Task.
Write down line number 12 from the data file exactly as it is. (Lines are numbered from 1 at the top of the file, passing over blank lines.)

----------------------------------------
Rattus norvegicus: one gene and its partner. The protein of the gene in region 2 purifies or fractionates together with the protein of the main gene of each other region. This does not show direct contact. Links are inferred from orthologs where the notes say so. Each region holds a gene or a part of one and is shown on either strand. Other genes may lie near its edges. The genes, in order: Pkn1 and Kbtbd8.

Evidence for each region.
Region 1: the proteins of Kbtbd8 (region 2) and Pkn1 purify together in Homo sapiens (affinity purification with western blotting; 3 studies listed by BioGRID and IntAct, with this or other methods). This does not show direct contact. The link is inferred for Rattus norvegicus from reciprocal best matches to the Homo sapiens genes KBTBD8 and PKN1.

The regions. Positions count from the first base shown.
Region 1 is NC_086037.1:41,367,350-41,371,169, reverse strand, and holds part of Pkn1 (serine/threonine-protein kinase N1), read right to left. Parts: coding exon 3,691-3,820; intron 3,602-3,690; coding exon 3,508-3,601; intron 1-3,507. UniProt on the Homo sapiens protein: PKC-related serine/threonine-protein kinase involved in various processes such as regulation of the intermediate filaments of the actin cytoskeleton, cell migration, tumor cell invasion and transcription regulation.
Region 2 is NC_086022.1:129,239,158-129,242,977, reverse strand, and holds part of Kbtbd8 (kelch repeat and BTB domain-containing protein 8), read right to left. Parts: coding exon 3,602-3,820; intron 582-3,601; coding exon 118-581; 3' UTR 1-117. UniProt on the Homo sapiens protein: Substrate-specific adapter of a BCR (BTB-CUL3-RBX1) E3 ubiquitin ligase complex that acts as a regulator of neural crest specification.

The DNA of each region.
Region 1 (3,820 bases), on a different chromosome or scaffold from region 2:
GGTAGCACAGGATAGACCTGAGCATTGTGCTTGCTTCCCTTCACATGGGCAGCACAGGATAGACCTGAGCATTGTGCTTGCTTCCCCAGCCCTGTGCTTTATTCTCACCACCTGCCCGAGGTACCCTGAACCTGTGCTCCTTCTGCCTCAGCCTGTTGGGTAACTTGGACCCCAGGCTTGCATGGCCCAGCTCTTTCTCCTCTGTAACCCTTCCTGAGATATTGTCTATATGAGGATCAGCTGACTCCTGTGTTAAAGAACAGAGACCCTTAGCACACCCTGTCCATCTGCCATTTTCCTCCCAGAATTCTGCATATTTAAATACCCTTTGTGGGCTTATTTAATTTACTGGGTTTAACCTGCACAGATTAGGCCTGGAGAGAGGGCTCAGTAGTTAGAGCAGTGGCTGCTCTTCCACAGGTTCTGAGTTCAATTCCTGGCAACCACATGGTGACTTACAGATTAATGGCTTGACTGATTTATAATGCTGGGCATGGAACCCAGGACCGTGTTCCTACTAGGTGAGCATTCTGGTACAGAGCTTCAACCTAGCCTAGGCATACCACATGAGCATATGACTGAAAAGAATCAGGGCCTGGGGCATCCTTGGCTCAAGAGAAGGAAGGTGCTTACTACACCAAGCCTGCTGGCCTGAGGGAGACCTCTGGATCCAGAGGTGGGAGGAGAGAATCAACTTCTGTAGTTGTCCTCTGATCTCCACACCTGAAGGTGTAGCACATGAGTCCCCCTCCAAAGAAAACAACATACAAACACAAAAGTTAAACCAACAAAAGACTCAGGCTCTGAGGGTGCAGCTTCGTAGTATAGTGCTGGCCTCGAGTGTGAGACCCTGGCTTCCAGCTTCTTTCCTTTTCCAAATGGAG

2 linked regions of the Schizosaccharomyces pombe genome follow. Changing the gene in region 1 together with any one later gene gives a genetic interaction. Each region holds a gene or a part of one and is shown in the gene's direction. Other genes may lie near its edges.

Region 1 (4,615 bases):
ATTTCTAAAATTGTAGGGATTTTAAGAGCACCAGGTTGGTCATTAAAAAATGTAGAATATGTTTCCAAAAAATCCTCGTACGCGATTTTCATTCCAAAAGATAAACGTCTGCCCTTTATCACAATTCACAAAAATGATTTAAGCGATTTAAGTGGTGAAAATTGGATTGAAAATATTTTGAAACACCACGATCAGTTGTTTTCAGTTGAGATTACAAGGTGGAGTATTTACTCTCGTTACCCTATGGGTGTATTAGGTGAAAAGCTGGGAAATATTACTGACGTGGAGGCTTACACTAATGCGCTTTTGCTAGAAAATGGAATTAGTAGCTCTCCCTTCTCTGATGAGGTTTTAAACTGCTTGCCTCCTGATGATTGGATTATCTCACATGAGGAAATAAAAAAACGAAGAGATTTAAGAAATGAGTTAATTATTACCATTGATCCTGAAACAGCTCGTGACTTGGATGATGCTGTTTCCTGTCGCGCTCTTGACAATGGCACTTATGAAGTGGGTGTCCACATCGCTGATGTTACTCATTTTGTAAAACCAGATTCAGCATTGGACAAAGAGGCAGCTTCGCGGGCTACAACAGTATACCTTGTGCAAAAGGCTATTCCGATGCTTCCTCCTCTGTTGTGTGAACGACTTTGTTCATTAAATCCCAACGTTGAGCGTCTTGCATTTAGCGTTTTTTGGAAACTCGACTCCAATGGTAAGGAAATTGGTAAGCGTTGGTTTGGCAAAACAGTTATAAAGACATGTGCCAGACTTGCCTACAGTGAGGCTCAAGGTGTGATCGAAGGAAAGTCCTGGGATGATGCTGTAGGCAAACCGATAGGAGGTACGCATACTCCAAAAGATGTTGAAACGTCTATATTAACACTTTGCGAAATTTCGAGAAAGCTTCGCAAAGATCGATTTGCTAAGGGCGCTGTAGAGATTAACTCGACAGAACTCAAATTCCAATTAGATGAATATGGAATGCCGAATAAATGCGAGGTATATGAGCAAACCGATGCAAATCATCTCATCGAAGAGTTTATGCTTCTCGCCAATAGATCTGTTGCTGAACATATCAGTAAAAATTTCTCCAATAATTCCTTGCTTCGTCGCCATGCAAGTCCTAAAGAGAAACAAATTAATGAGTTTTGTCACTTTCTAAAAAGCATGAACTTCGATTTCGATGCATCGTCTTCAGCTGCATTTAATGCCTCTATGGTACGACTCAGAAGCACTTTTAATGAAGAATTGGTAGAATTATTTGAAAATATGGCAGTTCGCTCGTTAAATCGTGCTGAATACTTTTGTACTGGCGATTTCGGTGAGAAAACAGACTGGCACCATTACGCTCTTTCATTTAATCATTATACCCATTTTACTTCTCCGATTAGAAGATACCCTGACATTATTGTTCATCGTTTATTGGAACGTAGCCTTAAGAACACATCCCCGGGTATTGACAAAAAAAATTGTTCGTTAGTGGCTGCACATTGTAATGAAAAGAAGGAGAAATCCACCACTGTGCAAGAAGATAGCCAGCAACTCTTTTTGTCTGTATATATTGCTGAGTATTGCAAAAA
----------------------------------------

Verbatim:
ATTTCTAAAATTGTAGGGATTTTAAGAGCACCAGGTTGGTCATTAAAAAATGTAGAATATGTTTCCAAAAAATCCTCGTACGCGATTTTCATTCCAAAAGATAAACGTCTGCCCTTTATCACAATTCACAAAAATGATTTAAGCGATTTAAGTGGTGAAAATTGGATTGAAAATATTTTGAAACACCACGATCAGTTGTTTTCAGTTGAGATTACAAGGTGGAGTATTTACTCTCGTTACCCTATGGGTGTATTAGGTGAAAAGCTGGGAAATATTACTGACGTGGAGGCTTACACTAATGCGCTTTTGCTAGAAAATGGAATTAGTAGCTCTCCCTTCTCTGATGAGGTTTTAAACTGCTTGCCTCCTGATGATTGGATTATCTCACATGAGGAAATAAAAAAACGAAGAGATTTAAGAAATGAGTTAATTATTACCATTGATCCTGAAACAGCTCGTGACTTGGATGATGCTGTTTCCTGTCGCGCTCTTGACAATGGCACTTATGAAGTGGGTGTCCACATCGCTGATGTTACTCATTTTGTAAAACCAGATTCAGCATTGGACAAAGAGGCAGCTTCGCGGGCTACAACAGTATACCTTGTGCAAAAGGCTATTCCGATGCTTCCTCCTCTGTTGTGTGAACGACTTTGTTCATTAAATCCCAACGTTGAGCGTCTTGCATTTAGCGTTTTTTGGAAACTCGACTCCAATGGTAAGGAAATTGGTAAGCGTTGGTTTGGCAAAACAGTTATAAAGACATGTGCCAGACTTGCCTACAGTGAGGCTCAAGGTGTGATCGAAGGAAAGTCCTGGGATGATGCTGTAGGCAAACCGATAGGAGGTACGCATACTCCAAAAGATGTTGAAACGTCTATATTAACACTTTGCGAAATTTCGAGAAAGCTTCGCAAAGATCGATTTGCTAAGGGCGCTGTAGAGATTAACTCGACAGAACTCAAATTCCAATTAGATGAATATGGAATGCCGAATAAATGCGAGGTATATGAGCAAACCGATGCAAATCATCTCATCGAAGAGTTTATGCTTCTCGCCAATAGATCTGTTGCTGAACATATCAGTAAAAATTTCTCCAATAATTCCTTGCTTCGTCGCCATGCAAGTCCTAAAGAGAAACAAATTAATGAGTTTTGTCACTTTCTAAAAAGCATGAACTTCGATTTCGATGCATCGTCTTCAGCTGCATTTAATGCCTCTATGGTACGACTCAGAAGCACTTTTAATGAAGAATTGGTAGAATTATTTGAAAATATGGCAGTTCGCTCGTTAAATCGTGCTGAATACTTTTGTACTGGCGATTTCGGTGAGAAAACAGACTGGCACCATTACGCTCTTTCATTTAATCATTATACCCATTTTACTTCTCCGATTAGAAGATACCCTGACATTATTGTTCATCGTTTATTGGAACGTAGCCTTAAGAACACATCCCCGGGTATTGACAAAAAAAATTGTTCGTTAGTGGCTGCACATTGTAATGAAAAGAAGGAGAAATCCACCACTGTGCAAGAAGATAGCCAGCAACTCTTTTTGTCTGTATATATTGCTGAGTATTGCAAAAA